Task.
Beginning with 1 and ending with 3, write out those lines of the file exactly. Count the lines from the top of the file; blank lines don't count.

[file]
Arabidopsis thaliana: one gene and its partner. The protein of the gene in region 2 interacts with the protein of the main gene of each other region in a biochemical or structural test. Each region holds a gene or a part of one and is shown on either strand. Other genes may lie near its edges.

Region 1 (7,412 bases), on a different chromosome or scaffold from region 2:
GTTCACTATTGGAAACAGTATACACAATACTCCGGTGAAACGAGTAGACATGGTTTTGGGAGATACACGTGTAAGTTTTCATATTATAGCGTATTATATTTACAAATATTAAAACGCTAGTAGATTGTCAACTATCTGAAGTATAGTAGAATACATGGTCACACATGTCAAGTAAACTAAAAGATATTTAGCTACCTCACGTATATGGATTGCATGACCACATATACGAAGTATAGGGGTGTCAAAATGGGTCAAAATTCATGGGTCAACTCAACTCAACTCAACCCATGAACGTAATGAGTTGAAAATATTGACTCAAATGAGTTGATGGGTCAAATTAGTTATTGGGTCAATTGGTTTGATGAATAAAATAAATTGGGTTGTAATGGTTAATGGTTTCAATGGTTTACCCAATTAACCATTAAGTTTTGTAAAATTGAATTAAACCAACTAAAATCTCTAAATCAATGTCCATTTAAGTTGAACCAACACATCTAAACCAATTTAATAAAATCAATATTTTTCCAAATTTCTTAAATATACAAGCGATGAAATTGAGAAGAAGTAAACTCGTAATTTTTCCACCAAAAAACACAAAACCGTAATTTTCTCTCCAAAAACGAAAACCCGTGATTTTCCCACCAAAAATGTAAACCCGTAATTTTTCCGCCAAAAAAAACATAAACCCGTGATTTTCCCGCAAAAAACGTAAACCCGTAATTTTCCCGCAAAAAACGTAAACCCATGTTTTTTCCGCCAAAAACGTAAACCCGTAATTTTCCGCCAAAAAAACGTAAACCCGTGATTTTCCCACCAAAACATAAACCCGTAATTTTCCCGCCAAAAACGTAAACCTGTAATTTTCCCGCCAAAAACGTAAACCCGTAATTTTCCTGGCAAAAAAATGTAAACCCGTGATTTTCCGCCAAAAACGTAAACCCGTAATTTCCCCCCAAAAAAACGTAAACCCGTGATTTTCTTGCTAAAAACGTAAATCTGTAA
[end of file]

Arabidopsis thaliana: one gene and its partner. The protein of the gene in region 2 interacts with the protein of the main gene of each other region in a biochemical or structural test. Each region holds a gene or a part of one and is shown on either strand. Other genes may lie near its edges.

Region 1 (7,412 bases), on a different chromosome or scaffold from region 2:
GTTCACTATTGGAAACAGTATACACAATACTCCGGTGAAACGAGTAGACATGGTTTTGGGAGATACACGTGTAAGTTTTCATATTATAGCGTATTATATTTACAAATATTAAAACGCTAGTAGATTGTCAACTATCTGAAGTATAGTAGAATACATGGTCACACATGTCAAGTAAACTAAAAGATATTTAGCTACCTCACGTATATGGATTGCATGACCACATATACGAAGTATAGGGGTGTCAAAATGGGTCAAAATTCATGGGTCAACTCAACTCAACTCAACCCATGAACGTAATGAGTTGAAAATATTGACTCAAATGAGTTGATGGGTCAAATTAGTTATTGGGTCAATTGGTTTGATGAATAAAATAAATTGGGTTGTAATGGTTAATGGTTTCAATGGTTTACCCAATTAACCATTAAGTTTTGTAAAATTGAATTAAACCAACTAAAATCTCTAAATCAATGTCCATTTAAGTTGAACCAACACATCTAAACCAATTTAATAAAATCAATATTTTTCCAAATTTCTTAAATATACAAGCGATGAAATTGAGAAGAAGTAAACTCGTAATTTTTCCACCAAAAAACACAAAACCGTAATTTTCTCTCCAAAAACGAAAACCCGTGATTTTCCCACCAAAAATGTAAACCCGTAATTTTTCCGCCAAAAAAAACATAAACCCGTGATTTTCCCGCAAAAAACGTAAACCCGTAATTTTCCCGCAAAAAACGTAAACCCATGTTTTTTCCGCCAAAAACGTAAACCCGTAATTTTCCGCCAAAAAAACGTAAACCCGTGATTTTCCCACCAAAACATAAACCCGTAATTTTCCCGCCAAAAACGTAAACCTGTAATTTTCCCGCCAAAAACGTAAACCCGTAATTTTCCTGGCAAAAAAATGTAAACCCGTGATTTTCCGCCAAAAACGTAAACCCGTAATTTCCCCCCAAAAAAACGTAAACCCGTGATTTTCTTGCTAAAAACGTAAATCTGTAA